To many, the news will come as little surprise in the light of the team's desperately poor start to the F1 2011 World Championship campaign, but now it has been confirmed that Virgin Racing has parted company with technical director and shareholder Nick Wirth in order to 'take greater control of its own destiny' and 'pursue an alternative technical path'.
Far from taking the fight to 2010 arch-rival Team Lotus, Virgin's sophomore season of top flight competition to-date has seen the team slip right back into the clutches of the hapless Hispania Racing, which failed even to test its own car ahead of the Melbourne curtain-raiser.
Six races into F1 2011, Virgin has tallied a best finish of just 14th place for rookie Jérôme d'Ambrosio in the Australian Grand Prix back in March, and neither the young Belgian nor team-mate Timo Glock have succeeded in qualifying any higher than 20th or getting to within half-a-second of Lotus, which conversely has threatened on occasion to genuinely challenge the midfield.
Wirth had asked to be judged only after an upgrade package was introduced to the under-par MVR-02 in last month's Turkish Grand Prix, but there was no discernible improvement at Istanbul Park, and indeed Glock was unable even to start the race following a gearbox failure.
Now, the price for that chronic lack of competitiveness has been paid, and in truth, the writing had been on the wall for some time. Just over two months ago, Glock rued that 'performance-wise, we moved backwards' over the winter and that Wirth's stubborn and perhaps misguided belief in the unconventional aerodynamic doctrine of CFD (Computational Fluid Dynamics) 'could be' the root cause of the team's woes [see separate story – click here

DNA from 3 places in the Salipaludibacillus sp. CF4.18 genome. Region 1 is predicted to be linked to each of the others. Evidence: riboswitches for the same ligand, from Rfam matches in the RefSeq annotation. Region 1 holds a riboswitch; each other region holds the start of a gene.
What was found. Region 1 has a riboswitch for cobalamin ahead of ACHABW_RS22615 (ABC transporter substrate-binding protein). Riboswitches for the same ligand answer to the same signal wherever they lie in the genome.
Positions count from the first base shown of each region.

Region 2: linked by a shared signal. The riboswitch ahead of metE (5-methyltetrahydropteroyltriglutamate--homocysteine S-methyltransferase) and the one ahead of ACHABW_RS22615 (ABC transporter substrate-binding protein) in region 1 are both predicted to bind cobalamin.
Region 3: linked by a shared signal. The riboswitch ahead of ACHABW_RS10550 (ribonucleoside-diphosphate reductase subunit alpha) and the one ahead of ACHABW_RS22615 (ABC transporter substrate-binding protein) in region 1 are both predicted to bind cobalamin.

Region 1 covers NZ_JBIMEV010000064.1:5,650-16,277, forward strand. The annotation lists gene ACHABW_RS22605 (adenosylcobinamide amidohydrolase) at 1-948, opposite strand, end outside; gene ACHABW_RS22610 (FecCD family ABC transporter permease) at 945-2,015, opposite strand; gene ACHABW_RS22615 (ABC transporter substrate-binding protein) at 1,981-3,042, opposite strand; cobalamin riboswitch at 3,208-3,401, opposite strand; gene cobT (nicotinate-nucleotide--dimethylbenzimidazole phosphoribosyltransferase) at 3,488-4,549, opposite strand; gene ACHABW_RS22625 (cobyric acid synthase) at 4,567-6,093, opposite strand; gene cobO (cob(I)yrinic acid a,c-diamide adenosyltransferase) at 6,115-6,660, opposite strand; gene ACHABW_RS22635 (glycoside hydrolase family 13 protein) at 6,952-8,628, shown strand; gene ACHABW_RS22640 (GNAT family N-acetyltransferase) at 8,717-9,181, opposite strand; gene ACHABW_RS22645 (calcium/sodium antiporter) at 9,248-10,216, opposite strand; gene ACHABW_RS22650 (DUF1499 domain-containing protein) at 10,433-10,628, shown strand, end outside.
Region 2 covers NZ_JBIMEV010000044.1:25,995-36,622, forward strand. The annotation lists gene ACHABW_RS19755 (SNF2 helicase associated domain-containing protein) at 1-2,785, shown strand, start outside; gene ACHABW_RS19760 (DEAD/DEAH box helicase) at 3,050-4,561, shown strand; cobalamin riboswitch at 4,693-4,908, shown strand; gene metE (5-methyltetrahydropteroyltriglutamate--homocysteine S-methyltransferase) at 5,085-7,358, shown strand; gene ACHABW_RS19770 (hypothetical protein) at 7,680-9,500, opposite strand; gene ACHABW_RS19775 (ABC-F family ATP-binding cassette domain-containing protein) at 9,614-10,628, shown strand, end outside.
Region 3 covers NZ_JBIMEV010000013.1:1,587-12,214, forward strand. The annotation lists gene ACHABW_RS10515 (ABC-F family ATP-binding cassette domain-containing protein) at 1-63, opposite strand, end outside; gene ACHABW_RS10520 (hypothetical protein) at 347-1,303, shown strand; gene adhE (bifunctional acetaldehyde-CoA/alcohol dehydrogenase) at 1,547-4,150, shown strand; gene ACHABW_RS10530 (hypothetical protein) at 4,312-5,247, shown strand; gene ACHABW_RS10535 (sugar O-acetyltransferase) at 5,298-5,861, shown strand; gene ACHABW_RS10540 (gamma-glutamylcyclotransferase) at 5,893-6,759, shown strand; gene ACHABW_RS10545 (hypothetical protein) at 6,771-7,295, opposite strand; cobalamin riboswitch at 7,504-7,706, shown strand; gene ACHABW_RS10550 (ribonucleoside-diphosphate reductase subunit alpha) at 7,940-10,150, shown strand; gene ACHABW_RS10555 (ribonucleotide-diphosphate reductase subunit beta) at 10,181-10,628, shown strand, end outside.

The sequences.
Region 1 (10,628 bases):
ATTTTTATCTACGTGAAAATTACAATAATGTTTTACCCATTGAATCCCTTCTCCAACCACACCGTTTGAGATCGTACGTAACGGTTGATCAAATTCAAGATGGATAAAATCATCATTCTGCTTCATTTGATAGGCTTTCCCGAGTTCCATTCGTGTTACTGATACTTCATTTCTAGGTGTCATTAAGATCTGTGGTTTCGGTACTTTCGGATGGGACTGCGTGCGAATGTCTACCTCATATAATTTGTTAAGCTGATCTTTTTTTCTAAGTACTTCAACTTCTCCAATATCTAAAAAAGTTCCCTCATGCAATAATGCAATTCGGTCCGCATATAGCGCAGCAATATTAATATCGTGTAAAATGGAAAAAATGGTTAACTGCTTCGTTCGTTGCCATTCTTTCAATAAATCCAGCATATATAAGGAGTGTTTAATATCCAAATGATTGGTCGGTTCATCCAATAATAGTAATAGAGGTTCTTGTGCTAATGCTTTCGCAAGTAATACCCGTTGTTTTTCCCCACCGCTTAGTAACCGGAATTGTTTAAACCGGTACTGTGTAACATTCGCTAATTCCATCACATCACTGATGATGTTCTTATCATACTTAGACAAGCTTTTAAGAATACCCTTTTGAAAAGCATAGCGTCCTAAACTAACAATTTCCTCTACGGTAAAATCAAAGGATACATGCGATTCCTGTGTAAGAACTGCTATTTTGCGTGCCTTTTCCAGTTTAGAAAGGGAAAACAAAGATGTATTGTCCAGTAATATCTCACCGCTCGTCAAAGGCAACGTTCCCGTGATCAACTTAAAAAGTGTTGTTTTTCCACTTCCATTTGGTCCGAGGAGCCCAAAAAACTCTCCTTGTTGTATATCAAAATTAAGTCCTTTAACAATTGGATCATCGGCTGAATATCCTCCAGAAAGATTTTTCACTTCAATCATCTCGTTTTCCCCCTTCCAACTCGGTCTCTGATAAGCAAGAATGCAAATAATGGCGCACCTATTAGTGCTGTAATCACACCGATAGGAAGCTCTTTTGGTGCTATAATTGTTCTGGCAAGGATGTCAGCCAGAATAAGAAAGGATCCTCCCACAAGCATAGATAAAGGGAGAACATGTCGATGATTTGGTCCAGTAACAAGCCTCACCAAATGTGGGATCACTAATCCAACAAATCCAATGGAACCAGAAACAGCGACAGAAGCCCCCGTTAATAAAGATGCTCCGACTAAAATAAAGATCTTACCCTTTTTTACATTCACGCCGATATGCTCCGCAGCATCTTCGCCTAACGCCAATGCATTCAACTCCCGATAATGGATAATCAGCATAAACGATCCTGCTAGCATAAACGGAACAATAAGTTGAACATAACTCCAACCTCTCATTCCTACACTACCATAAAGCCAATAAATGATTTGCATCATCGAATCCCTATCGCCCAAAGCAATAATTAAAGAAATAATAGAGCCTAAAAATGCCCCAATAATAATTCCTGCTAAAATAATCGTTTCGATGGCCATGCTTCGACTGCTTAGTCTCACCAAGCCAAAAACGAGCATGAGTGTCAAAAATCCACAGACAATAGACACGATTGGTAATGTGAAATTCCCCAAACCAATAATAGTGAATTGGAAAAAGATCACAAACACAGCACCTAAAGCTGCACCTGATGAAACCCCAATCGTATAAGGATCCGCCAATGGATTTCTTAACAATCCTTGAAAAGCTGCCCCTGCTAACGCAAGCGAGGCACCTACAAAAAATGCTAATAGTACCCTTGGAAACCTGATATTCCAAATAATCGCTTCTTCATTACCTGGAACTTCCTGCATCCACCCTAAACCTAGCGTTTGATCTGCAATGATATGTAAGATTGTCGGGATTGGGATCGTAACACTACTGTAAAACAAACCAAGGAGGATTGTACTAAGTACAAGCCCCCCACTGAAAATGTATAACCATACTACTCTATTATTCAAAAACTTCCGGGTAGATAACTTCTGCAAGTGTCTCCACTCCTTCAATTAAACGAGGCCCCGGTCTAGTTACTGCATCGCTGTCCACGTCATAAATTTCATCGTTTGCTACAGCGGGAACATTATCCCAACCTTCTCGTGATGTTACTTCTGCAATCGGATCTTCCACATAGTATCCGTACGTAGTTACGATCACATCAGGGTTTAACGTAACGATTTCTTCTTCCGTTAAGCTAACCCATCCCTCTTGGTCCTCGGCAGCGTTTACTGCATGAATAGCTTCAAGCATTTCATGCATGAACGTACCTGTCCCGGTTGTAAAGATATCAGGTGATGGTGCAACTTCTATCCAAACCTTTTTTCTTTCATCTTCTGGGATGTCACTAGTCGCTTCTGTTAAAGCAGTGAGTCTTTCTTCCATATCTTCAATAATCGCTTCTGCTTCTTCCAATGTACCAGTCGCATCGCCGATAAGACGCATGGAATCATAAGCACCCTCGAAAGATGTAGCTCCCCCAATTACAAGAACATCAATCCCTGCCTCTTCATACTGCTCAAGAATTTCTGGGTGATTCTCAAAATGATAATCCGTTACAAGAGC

Back at the launch of the new MVR-02 in February, Virgin's technical director had alluded to what he described as 'the miracle' and 'bigger picture' of CFD, and claimed that he was 'very much looking forward to the day when we make our real impact and everyone realises what we've achieved' [see separate story – click here
McLaren managing director Jonathan Neale has similarly opined that CFD is 'vital' in F1, but at the same time cautioned that 'there's still a use for the wind tunnel' in aerodynamic development, too, and that to place all of a team's eggs into just one basket and rely solely upon the former as Wirth espoused 'would be a risk too far' just now [see separate story – click here
Above and beyond the Englishman's departure, Virgin has terminated its three-year agreement with his technical and design services organisation Wirth Research, and SPEED.com
reports that the decision was made in the wake of a board meeting in Monaco last weekend – at which the subject of discussion was not present, and in which, team consultant Pat Symonds offered a brutal appraisal of the situation.
“In November, 2010, sportscar manufacturer Marussia Motors acquired a significant shareholding in the Marussia Virgin Racing F1 Team, securing the team's future and underlining the marque's long-term commitment to F1,” explained Virgin Racing CEO Andy Webb in an official statement. “Over the past six months, Marussia and the board of directors have undertaken a comprehensive review in order to ensure that Marussia Virgin Racing has the strongest platform, team of people and resources in-place to achieve its long-term ambitions.